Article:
During National Holidays all banks, public offices and many stores are closed. Buses are not in service during Maundy Thursday during the afternoon and all of Good Friday; few businesses open during the week. From Maundy Thursday to Resurrection Sunday, bars are closed as the sale of alcohol is prohibited. You will need to reserve a room in hotels at least 15 to 30 days before your visit. The week between Christmas and New Year is a festive period of no official character with several areas independently celebrating Christmas.
How To Arrive & Leave Costa Rica
You can arrive at Costa Rica by air, land or sea; few use the latter as it is less practical.
The History of Coffee
Its origin is based in the province of Kaffa, Etiopia, between VI and IX DC centuries Its consumption grew and became popular in the neighbouring arab countries thanks to the prohibition of alcohol by Islam. The “K’hawah”, or energizing, as it became known was prohibited by the ortodox imams and conservatives in 1511 in Meca and in 1532 in Cairo, because of its stimulating effect, put the popularity of the product forced the government to cancel the decree. In the XV century the Muslims introduced coffee in Persia, Egypt, northern Africa and Turkey, where the first Café, Kiva Han, opened in 1475 in Constantinople and by 1630 there was a thousand cafes in Cairo.
Coffee was then transported by the Dutch and the Portuguese to Ceilán, Java, India and other regions of Asia and Africa and arriving in Europe in the year 1600 thanks to the merchants of Venice where Pope Clemente VIII said that; “This beverage is so delicious that it would be a sin to let only mis believers drink it!” The Muslims, jealous of their Arabia coffee plants prohibited their exportation.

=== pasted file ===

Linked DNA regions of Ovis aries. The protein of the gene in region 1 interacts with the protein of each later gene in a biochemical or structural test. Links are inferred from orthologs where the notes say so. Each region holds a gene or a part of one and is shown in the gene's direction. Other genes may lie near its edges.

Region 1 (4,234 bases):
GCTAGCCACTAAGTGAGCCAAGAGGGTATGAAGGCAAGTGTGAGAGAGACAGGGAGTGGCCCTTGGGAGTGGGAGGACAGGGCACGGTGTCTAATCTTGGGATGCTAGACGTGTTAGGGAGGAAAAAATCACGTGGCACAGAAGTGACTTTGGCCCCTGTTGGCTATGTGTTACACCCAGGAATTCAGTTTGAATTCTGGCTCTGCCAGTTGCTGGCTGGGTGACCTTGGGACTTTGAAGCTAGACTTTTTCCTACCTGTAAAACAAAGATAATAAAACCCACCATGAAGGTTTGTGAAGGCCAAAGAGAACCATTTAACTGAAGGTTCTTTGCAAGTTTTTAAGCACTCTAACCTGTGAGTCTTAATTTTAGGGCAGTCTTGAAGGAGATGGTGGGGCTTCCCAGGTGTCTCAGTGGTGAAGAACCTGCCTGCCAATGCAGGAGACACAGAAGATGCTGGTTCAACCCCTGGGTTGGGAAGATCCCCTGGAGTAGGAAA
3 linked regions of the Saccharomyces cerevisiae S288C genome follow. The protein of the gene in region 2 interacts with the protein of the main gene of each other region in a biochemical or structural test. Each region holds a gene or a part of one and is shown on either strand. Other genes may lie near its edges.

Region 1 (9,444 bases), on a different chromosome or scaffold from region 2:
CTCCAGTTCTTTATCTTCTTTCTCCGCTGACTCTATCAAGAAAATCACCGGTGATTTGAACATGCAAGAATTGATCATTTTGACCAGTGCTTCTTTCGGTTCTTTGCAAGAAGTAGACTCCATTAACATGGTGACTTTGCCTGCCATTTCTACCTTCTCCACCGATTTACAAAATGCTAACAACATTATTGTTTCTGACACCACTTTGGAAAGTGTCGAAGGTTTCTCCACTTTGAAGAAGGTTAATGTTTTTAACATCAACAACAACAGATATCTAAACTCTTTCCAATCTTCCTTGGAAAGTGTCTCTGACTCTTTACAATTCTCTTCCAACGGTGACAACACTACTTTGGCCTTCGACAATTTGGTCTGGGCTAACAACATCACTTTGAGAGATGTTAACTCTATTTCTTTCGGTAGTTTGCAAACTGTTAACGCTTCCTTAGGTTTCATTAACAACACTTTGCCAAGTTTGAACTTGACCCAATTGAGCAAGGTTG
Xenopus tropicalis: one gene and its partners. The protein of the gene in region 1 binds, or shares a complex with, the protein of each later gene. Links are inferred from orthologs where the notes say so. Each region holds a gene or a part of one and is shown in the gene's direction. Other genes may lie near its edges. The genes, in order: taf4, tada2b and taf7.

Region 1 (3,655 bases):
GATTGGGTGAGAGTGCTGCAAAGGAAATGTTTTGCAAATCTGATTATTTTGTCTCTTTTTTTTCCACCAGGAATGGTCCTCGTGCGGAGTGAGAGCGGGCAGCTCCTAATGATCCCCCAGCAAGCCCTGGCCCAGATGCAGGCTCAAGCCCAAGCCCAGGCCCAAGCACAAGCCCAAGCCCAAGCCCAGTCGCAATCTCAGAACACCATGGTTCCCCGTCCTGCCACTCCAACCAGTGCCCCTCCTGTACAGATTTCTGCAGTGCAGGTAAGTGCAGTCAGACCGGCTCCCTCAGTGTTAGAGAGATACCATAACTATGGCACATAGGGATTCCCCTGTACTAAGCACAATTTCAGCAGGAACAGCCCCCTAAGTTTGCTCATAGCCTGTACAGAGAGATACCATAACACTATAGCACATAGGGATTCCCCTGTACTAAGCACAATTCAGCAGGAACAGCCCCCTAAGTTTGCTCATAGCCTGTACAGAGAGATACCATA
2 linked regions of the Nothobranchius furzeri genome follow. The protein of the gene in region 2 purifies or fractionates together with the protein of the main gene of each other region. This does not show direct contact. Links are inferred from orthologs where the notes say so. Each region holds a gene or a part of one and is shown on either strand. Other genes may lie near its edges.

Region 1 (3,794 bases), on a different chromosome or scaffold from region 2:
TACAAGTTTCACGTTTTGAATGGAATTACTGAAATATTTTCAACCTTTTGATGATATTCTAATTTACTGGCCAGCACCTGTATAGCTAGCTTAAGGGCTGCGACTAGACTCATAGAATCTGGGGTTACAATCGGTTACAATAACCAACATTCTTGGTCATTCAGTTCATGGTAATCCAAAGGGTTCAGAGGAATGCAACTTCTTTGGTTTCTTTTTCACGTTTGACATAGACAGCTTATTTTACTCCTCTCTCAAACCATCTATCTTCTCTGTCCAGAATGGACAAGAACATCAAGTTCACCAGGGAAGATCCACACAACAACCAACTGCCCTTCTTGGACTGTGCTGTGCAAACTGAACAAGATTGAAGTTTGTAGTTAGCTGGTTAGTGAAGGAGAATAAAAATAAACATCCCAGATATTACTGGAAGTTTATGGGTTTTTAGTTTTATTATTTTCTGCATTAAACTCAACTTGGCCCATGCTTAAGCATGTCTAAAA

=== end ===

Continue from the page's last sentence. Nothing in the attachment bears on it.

It is believed that the German Botanist Léonard Rauwolf, a german doctor on a return trip of ten years in the Middle East described coffee for the first time in a book published in 1583: “A beverage as black as ink, useful against numerous illnesses, particularly those of the stomach. Its consumers take it in the morning, quite frankly, in a porcelain cup that is passed around and from which each one drinks a cupful. It is composed of water and the fruit from a bush called bunnu.”
In the years 1650, it was imported and regularly consumed in England and Cafes started to open cafes in Oxford and London. In 1670 the first café opened in Berlin and in Paris. Café Procope was the first to open in 1686; it is said that here for the first time they made coffee by passing hot water through a ground coffee filter. The history of the celebrated Vienna cafeterias began in 1683 with the Battle of Vienna. In the year 1708 the governor of Java, Von Hoorn, took some plants to Holland and gave them as a gift to Luis XIV, the King of France, a coffee plant was shown in the vineyards of Paris and in 1714, the Captain of the infantry Français Gabriel Mathieu Desclieux, hide a shoot of one of these plants and took it to the hills of the Monte Peleé in Martinique, and in Santo Domingo, where fifty years later they would cultivate 19 thousands plants in Martinique.
By the mid XVIII century, all of the European cities had cafes and in 1732 Johann Sebastián Bach, componed an ode to coffee. During the XVIII the drink became even more popular and its production increased in several tropical countries to satisfy the demand in Europe. In 1727 it was moved from Sumatra to Brasil, and then it passed to Perú, Paraguay and Colombia, Guyana Francesa, África on the ecuador, Haití and Santo Domingo, Vietnam, Kenia and Costa de Marfil. To the island of Cuba and from there to Costa Rica between 1748. Then it extended to Puerto Rico and El Salvador in 1760, to Guatemala in 1750 and to Bolivia, Ecuador and Panamá in 1784.